Exploring Religious Freedom and Diversity in the U.S.

(From left) Maja Susha of Macedonia, Roie Ravitzky of Israel and Jeoffrey Baconga of the Philippines were among 26 visitors observing religion in the U.S. (© Emily Berl/State Dept.)

On a Sunday in mid-October, members of Washington’s interfaith community took part in the annual Unity Walk to celebrate solidarity among different faiths and cultures in the city. This year’s participants included 26 visitors from religious communities around the world who had come to the United States to see religious freedom in action. Among them were Jeoffrey Baconga from the Philippines, Maja Susha from Macedonia, and Roie Ravitzky from Israel.

“I saw a lot of people from all walks of life working together, embracing each other and having fellowship and camaraderie without trying to indoctrinate each other,” said Jeoffrey Baconga, a Christian pastor working in the southern Philippines. The Unity Walk included visits to a cathedral, a synagogue, a mosque, a Buddhist temple and other places where Americans practice their faiths in Washington.

It was “as if we belonged to one family,” Baconga said. “It made me believe that convergence is possible.”

The walk kicked off a two-week International Visitor Leadership Program in which Baconga and the other participants met with religious leaders and policymakers in Washington and then went to other U.S. cities. The program was an outgrowth of the State Department’s first-ever Ministerial to Advance Religious Freedom in July.

The freedom to worship according to one’s own conscience is a founding principle of the United States.  That freedom means that approximately 3,000 religions are represented in the U.S. — including Hinduism, Judaism, Buddhism, Islam, and many denominations of Christianity. Recent research shows the U.S. is the only wealthy country in which the majority of the population prays daily.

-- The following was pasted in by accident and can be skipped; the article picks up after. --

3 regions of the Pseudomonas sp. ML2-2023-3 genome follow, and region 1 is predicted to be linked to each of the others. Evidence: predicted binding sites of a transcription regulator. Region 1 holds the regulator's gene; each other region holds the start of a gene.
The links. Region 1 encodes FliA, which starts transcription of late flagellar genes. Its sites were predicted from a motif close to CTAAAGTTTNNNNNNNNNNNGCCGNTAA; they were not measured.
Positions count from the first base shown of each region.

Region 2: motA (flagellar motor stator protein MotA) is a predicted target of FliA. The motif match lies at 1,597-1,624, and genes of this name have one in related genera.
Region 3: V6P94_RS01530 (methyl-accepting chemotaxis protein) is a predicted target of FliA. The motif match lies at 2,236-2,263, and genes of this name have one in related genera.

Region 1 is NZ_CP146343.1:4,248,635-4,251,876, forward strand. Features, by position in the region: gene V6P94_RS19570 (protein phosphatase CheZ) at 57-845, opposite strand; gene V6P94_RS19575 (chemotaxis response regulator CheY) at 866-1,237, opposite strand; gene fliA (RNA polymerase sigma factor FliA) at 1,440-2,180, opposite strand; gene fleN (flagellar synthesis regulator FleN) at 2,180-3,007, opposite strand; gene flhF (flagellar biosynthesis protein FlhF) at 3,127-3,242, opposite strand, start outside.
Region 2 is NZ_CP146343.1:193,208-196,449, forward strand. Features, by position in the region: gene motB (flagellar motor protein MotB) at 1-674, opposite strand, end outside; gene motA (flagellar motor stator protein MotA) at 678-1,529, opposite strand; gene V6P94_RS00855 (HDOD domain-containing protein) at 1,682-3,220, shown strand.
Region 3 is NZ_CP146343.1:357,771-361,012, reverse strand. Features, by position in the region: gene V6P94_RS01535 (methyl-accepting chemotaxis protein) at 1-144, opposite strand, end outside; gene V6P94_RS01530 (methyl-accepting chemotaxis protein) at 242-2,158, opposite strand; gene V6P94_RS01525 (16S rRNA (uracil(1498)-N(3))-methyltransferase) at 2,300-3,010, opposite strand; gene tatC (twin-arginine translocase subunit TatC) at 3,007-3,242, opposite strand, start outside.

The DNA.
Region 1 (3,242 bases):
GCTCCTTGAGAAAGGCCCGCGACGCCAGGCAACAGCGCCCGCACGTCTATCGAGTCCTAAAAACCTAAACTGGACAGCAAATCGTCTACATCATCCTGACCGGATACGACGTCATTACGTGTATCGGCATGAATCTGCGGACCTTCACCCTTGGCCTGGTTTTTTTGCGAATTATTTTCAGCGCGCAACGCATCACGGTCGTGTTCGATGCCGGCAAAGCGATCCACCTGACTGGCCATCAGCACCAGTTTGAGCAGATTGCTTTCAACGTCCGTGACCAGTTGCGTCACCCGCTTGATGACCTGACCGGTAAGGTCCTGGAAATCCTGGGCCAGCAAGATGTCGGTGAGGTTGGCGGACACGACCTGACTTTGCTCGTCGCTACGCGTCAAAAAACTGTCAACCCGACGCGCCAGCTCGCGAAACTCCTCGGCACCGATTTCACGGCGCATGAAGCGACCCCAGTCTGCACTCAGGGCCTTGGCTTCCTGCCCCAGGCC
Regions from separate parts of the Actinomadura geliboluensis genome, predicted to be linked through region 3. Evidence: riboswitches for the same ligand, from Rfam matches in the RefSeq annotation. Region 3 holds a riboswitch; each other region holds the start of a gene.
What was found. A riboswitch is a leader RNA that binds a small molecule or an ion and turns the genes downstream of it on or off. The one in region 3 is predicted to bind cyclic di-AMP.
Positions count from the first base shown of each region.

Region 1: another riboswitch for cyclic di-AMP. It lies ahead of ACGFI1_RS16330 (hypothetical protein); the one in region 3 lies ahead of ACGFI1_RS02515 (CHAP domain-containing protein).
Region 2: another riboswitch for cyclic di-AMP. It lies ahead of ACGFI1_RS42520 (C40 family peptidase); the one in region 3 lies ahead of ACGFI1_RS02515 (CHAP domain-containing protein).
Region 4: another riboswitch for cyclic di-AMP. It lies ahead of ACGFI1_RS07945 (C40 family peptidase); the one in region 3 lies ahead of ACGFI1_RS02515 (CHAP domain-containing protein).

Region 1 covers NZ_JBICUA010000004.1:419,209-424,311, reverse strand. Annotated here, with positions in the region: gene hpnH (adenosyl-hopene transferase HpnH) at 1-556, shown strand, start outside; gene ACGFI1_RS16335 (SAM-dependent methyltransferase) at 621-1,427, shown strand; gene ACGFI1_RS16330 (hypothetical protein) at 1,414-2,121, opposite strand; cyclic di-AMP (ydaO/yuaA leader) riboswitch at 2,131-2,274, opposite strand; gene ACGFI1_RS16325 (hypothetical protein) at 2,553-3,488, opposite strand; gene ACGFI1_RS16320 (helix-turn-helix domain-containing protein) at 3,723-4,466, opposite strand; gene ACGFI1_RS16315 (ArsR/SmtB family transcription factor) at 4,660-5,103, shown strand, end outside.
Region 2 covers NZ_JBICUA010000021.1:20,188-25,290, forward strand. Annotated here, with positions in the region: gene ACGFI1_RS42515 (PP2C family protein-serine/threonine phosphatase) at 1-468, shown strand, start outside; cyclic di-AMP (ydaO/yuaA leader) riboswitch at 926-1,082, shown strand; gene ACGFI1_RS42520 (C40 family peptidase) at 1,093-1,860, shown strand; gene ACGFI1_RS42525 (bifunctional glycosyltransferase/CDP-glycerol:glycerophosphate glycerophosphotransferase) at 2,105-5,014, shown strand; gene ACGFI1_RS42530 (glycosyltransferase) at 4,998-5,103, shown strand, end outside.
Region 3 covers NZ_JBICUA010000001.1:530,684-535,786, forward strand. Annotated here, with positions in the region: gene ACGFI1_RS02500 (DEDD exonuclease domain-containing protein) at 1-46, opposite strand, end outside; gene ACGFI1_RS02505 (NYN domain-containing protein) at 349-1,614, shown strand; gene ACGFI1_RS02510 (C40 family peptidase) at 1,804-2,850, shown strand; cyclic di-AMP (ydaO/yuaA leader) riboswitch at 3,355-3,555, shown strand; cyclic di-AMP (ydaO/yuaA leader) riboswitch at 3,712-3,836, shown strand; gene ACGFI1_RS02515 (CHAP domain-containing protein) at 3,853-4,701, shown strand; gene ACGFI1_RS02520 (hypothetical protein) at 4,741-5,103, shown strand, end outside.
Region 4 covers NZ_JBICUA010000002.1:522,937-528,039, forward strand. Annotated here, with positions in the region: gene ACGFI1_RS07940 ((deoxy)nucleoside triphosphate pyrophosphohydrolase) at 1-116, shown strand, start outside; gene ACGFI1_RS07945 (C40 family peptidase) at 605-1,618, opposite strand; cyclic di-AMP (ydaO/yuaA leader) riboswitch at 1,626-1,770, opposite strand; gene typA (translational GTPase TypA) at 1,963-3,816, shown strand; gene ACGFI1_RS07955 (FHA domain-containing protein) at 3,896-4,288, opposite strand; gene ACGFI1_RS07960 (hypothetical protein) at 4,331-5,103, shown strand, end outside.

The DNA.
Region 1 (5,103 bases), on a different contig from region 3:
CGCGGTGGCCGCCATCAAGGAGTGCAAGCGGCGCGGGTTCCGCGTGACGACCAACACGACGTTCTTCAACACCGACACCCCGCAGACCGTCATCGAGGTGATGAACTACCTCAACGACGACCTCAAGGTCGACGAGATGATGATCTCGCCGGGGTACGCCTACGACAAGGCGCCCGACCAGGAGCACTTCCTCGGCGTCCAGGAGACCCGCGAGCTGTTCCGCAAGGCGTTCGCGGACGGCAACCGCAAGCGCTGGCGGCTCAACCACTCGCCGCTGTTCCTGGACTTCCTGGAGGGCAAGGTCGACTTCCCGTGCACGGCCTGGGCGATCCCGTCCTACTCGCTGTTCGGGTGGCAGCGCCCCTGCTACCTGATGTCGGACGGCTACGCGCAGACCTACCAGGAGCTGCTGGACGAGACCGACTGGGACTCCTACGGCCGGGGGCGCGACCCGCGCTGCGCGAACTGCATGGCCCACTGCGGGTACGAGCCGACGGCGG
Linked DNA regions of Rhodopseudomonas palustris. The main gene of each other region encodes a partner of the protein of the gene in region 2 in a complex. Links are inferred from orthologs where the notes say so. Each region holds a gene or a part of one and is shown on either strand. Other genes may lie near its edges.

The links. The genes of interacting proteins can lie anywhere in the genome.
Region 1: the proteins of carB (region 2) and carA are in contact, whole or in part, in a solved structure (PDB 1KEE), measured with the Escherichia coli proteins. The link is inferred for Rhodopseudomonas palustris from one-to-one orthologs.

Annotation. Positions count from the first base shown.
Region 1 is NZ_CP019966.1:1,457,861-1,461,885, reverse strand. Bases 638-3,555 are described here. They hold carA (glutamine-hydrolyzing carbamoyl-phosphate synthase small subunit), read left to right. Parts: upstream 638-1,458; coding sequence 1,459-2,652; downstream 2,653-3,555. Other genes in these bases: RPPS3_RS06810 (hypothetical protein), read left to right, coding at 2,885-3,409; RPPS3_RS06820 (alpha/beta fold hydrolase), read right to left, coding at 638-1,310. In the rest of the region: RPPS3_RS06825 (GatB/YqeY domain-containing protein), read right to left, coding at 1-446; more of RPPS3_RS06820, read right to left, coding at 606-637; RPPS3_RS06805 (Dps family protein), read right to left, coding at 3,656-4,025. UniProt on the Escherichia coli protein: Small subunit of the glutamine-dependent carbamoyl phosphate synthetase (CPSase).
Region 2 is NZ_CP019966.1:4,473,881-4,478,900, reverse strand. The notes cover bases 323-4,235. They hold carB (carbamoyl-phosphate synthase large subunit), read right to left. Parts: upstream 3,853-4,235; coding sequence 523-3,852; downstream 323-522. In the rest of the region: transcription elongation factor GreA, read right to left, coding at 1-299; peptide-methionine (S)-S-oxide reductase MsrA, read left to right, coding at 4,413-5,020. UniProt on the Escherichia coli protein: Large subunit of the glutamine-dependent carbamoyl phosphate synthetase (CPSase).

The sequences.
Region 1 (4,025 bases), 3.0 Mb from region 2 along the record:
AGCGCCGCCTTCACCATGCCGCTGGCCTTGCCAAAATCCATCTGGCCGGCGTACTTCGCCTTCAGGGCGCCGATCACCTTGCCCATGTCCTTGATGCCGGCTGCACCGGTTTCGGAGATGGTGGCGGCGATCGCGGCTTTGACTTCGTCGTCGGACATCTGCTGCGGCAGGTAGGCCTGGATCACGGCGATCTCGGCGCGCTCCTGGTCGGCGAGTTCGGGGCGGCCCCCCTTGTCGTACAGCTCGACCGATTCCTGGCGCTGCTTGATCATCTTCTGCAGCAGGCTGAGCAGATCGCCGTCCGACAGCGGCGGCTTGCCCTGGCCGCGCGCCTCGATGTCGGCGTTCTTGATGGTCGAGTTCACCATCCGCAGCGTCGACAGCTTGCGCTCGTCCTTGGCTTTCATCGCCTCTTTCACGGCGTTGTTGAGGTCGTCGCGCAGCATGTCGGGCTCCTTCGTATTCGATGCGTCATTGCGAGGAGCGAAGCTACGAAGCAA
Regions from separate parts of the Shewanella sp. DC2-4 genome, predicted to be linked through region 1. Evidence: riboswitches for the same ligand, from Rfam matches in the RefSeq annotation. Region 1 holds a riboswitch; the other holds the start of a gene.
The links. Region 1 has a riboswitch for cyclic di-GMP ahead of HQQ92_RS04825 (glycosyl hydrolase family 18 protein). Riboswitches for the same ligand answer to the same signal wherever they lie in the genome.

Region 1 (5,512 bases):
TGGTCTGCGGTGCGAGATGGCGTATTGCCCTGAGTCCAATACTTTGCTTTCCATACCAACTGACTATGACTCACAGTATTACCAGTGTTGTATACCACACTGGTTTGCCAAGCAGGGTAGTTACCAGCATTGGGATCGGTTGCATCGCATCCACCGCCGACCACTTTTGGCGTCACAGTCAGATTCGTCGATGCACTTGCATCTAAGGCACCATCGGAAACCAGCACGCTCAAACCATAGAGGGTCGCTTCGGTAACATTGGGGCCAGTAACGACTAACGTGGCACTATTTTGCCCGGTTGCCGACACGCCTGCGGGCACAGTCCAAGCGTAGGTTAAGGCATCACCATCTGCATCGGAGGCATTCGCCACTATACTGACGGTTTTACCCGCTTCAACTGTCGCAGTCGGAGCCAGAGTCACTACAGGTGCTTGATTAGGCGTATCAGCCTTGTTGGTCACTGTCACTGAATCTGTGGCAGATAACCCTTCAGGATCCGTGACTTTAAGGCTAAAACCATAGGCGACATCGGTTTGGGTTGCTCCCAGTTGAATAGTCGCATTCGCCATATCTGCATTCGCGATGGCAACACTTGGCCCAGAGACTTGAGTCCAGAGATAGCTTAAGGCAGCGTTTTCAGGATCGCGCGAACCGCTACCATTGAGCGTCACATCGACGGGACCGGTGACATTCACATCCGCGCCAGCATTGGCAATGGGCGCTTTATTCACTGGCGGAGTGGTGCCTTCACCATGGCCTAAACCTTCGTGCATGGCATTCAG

Maja Susha, who works with the Holocaust Fund of the Jews from Macedonia, said she was inspired by a meeting with an imam from a Northern Virginia Muslim group who spoke of his community’s outreach to the Christian and Jewish communities.

“These people from different religious backgrounds really want to collaborate with other faiths,” said Susha, who is one of an estimated 200 Jews in Macedonia. “I really hope that this kind of honest cooperation will one day come in my country.”

Alongside Eastern Orthodox Christianity and Islam — Macedonia’s two major religions — Judaism represents a tiny fraction of the religious population. “We have so much to do on the issue of collaborating among the religious communities,” Susha said.



Roie Ravitzky works at the Mosaica Center in Israel, which seeks to build peace between Israelis and Palestinians.

Ravitzky said he most valued the meetings with religious practitioners on the grass-roots level — in places such as Greensboro, North Carolina, where he spent four days. Along with its Protestant majority, Greensboro has significant congregations of Catholics, Jews and Muslims.

Ravitzky met religious leaders who deal every day with the challenges of leading a religious community in a diverse society.

“The people who do that while trying to achieve diversity and cooperation without trying to tie the hands of other religious people are inspiring to me,” he said.